Print in the Channel - issue #9



area where resellers can create significant value for customers. But conversations on labelling technology could also open doors to discussing customers’ broader print requirements. That could be a managed print service contract for printing across head office and multiple sites. Or, whether devices like our new print & cut A4 inkjet, with an in-built guillotine for automatic A5 printing, could be a perfect solution for producing menus or in house POS banners.” Conversations needed As Ged says, there are many conversations that resellers should be having with existing/ potential customers in the hospitality sector about their printers. “Resellers need to be engaging in meaningful conversations,” says Richard. “It’s no longer enough to simply fulfil a need for a new printer, one that prints a bit faster than the old one. You really need to work with customers to not only understand their specific needs but delve deeper to help them solve their challenges. Often, customers don’t know they have a problem, until you understand their business and processes enough to match either an existing solution, or sometimes even a new innovative one, to a particular customers business case. In doing so, you become that customers best partner, by growing their business and making them more efficient.”

regulation Natasha’s Law in 2021,” says Ged Cairns, head of Auto-ID at Brother UK. “This has translated into strong sales for resellers since the law came into force, equipping kitchens with labelling kit that integrates with food management systems that make it easy to comply with new the rules on clear and detailed allergen labelling. And technology partners will continue to play a key role advising the sector as it continues to adapt. “But two years on, hospitality firms still need support to improve their labelling and make compliance a simpler, more cost-effective task. A 2023 study of 116 PPDS labels by Erudus found that 54% of the products sampled failed to accurately declare the presence of allergen ingredients, with messy handwriting also a big reason for labels not complying with Natasha’s Law. “Many smaller operators continue to use handwritten labels too, which the research found is a big reason for labels not complying with Natasha’s Law, and it’s also costing them time. One chef told us how he’s saving half an hour each day by using a label printer instead, which makes a huge difference on a busy shift. “For larger operators, integrating food labelling with a menu management system is a solution better suited when implementing efficiencies across multiple sites. The Brother system, for example, combines a TD thermal printer with a unique, integrated tablet holder and third-party software, accessed through a tablet, creating a standalone wireless solution that can be used anywhere on a site to create, edit and print labels. Our printers are compatible with a variety of menu management solutions including Food Alert, Nutritics, Planglow, Marka, MyDill Food Management Systems and many more. “Natasha’s Law compliance and general allergen and food sensitivity labelling is an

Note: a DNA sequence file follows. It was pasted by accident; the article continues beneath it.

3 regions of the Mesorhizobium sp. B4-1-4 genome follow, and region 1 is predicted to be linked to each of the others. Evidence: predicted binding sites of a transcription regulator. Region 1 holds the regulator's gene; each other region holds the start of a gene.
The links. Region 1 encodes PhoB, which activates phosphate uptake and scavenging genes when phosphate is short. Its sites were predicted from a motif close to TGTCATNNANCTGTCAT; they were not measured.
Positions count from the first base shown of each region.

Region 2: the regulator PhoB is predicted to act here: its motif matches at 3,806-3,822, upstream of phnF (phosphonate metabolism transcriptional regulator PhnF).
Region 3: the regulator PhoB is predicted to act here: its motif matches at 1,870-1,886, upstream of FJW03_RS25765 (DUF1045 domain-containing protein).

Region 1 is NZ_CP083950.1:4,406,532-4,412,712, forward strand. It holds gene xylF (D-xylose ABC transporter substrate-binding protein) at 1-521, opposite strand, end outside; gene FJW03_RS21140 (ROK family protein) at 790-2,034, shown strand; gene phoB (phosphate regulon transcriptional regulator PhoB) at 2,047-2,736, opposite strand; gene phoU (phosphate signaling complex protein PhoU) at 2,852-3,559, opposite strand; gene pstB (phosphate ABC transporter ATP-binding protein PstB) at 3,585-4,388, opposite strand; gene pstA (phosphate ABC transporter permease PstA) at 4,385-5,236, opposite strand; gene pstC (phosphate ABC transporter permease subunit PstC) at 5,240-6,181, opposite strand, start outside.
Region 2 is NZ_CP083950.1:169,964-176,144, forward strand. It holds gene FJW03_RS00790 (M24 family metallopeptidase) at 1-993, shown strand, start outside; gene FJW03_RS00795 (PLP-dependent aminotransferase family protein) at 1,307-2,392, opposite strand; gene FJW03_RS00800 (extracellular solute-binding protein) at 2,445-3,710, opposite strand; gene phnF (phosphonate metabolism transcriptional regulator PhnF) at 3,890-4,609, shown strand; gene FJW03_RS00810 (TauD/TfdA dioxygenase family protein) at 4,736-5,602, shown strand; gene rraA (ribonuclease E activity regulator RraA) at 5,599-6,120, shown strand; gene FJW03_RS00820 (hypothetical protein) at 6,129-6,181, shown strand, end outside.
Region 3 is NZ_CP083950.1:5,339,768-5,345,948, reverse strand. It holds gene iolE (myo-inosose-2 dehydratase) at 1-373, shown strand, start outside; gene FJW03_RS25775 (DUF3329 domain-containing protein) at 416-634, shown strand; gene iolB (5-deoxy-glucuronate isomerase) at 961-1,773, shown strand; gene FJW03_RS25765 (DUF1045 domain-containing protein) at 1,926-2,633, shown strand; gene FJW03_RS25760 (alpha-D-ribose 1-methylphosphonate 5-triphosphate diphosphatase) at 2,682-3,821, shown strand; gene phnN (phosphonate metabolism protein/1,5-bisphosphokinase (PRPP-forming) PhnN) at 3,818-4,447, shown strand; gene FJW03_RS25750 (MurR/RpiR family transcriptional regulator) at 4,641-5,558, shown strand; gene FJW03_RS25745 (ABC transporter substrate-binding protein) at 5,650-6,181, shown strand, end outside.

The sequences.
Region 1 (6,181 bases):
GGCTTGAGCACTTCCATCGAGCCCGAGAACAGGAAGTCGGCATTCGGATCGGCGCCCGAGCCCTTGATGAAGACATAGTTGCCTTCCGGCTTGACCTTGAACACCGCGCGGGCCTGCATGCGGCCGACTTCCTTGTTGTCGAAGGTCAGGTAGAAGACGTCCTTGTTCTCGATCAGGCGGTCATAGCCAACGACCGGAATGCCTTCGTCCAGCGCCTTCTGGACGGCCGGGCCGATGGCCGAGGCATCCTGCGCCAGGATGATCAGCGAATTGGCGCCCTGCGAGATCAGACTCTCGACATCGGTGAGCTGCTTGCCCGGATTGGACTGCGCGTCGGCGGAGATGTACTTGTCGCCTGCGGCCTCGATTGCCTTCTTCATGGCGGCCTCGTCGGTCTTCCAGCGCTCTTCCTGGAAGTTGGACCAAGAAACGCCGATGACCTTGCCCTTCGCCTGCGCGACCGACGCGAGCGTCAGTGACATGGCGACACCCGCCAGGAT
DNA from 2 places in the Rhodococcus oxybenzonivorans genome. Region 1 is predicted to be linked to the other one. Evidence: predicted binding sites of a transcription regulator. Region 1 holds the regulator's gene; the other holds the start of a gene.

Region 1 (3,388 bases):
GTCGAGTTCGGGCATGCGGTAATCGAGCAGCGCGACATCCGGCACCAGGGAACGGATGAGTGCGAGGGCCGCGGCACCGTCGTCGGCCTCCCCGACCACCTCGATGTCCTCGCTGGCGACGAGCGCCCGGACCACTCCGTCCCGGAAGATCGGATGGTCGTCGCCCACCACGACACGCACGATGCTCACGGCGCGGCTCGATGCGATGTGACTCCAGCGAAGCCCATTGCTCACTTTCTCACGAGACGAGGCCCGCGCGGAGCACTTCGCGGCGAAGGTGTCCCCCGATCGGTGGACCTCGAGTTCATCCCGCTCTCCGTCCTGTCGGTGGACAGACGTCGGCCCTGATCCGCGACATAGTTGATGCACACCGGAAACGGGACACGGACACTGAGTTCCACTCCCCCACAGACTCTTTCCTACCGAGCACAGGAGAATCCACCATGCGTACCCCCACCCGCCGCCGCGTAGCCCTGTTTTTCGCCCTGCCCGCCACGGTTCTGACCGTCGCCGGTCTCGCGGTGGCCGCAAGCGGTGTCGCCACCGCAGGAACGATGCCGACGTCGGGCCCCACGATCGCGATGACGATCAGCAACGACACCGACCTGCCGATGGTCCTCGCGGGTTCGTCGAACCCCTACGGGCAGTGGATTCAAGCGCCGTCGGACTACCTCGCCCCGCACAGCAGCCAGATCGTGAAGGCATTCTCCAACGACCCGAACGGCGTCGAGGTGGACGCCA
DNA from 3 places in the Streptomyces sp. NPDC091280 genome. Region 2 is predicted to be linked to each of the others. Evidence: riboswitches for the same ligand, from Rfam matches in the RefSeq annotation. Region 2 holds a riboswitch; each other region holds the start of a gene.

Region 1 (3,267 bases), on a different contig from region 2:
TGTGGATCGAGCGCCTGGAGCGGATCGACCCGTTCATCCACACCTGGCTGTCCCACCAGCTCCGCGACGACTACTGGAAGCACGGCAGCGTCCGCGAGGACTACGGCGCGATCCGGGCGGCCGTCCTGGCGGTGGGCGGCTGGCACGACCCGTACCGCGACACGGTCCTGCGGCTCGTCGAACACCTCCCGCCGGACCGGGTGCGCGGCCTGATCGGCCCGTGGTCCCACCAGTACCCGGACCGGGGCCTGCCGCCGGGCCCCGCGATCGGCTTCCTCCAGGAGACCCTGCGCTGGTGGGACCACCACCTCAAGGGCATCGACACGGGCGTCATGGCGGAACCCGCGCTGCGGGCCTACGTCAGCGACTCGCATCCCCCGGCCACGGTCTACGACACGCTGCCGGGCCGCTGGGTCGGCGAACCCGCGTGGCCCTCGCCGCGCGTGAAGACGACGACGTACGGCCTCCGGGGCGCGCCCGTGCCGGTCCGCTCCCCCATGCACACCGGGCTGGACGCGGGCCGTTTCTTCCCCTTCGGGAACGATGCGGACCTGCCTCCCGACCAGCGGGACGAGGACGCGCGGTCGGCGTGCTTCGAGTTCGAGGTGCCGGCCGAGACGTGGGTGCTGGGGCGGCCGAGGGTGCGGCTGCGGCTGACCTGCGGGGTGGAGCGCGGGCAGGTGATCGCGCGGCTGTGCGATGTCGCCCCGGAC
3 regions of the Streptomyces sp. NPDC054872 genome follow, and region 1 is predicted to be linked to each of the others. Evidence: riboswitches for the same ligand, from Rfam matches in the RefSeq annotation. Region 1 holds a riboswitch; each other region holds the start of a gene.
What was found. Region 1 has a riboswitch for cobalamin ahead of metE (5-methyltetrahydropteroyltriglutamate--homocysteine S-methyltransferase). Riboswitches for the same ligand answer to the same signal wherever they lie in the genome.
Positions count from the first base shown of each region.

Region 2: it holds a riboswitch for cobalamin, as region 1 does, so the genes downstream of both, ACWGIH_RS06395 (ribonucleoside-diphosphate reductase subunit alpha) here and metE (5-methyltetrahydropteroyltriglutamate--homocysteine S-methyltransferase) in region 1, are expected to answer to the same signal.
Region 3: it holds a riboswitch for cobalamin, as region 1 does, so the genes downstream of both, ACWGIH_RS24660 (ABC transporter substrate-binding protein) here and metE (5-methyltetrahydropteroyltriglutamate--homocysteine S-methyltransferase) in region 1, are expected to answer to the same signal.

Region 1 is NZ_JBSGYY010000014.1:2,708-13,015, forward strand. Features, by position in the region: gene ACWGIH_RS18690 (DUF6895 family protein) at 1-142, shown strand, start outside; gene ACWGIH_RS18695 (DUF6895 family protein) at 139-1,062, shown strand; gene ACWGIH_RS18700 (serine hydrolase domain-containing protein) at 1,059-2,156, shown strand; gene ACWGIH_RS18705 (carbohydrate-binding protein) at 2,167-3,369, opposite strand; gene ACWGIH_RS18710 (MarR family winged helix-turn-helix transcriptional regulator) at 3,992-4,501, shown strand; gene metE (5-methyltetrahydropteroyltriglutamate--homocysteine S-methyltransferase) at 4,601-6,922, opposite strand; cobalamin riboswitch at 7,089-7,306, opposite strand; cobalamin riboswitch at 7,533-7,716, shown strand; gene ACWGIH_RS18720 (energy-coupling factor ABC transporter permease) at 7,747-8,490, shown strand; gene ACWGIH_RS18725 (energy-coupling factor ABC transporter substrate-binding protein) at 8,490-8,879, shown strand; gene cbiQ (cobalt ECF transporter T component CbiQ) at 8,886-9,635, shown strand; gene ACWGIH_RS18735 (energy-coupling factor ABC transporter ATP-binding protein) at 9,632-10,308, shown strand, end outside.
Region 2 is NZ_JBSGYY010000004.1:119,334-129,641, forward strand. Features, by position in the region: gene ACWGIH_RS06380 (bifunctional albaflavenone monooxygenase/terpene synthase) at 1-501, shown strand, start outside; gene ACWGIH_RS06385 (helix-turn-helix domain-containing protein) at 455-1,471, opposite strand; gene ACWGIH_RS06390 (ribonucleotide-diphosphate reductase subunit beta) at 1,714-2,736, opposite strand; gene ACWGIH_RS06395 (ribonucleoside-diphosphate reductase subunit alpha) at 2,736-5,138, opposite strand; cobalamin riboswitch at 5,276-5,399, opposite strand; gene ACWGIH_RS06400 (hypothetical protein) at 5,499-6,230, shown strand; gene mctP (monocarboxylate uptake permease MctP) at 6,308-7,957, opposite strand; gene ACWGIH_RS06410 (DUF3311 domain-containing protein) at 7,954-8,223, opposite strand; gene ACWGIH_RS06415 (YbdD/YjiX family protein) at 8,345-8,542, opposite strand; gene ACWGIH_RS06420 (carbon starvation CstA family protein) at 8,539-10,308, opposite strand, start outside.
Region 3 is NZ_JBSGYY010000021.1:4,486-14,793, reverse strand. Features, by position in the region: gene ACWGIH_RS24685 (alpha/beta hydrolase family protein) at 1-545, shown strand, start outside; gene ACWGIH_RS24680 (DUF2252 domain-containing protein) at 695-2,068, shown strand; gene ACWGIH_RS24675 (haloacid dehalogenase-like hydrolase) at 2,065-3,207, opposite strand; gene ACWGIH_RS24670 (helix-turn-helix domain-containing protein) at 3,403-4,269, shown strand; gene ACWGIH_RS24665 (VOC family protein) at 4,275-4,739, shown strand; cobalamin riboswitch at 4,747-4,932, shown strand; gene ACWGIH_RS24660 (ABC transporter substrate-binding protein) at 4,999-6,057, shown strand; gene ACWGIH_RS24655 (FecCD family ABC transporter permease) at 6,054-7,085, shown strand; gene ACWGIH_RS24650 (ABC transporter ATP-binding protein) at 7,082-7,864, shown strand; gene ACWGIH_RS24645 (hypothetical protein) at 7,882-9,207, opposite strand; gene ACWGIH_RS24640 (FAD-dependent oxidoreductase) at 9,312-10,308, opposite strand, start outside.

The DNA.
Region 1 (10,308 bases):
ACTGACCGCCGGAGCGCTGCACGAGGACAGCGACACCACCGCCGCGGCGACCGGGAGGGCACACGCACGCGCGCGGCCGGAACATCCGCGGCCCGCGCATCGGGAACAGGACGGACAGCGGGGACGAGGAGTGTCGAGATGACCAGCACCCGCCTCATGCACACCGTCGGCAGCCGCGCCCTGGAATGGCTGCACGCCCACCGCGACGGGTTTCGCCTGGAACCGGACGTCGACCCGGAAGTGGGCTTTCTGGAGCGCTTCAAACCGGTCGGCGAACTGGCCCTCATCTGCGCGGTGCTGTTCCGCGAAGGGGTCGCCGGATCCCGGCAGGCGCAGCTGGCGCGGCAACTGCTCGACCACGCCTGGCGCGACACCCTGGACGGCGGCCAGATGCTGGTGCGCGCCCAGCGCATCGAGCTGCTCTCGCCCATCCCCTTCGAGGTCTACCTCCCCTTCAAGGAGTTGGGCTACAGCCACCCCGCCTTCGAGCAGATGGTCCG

Ged Cairns head of Auto ID Business Unit

A 2023 study of 116 PPDS labels by Erudus found that 54% of the products sampled failed to accurately declare the presence “

of allergen ingredients.

He adds that resellers should also be having conversations around operational needs - assessing their current printing infrastructure and pain points. “Think of efficiency and cost savings – staying with incumbent technology can be a false economy, so illustrate the benefits by upgrading to smarter devices. Likewise with integration and compatibility – solutions such as Print DNA Emulations can make drop-in of Zebra printer seamless to back-end systems. “But resellers should also be adding value with deeper conversations

Jay Kim managing director



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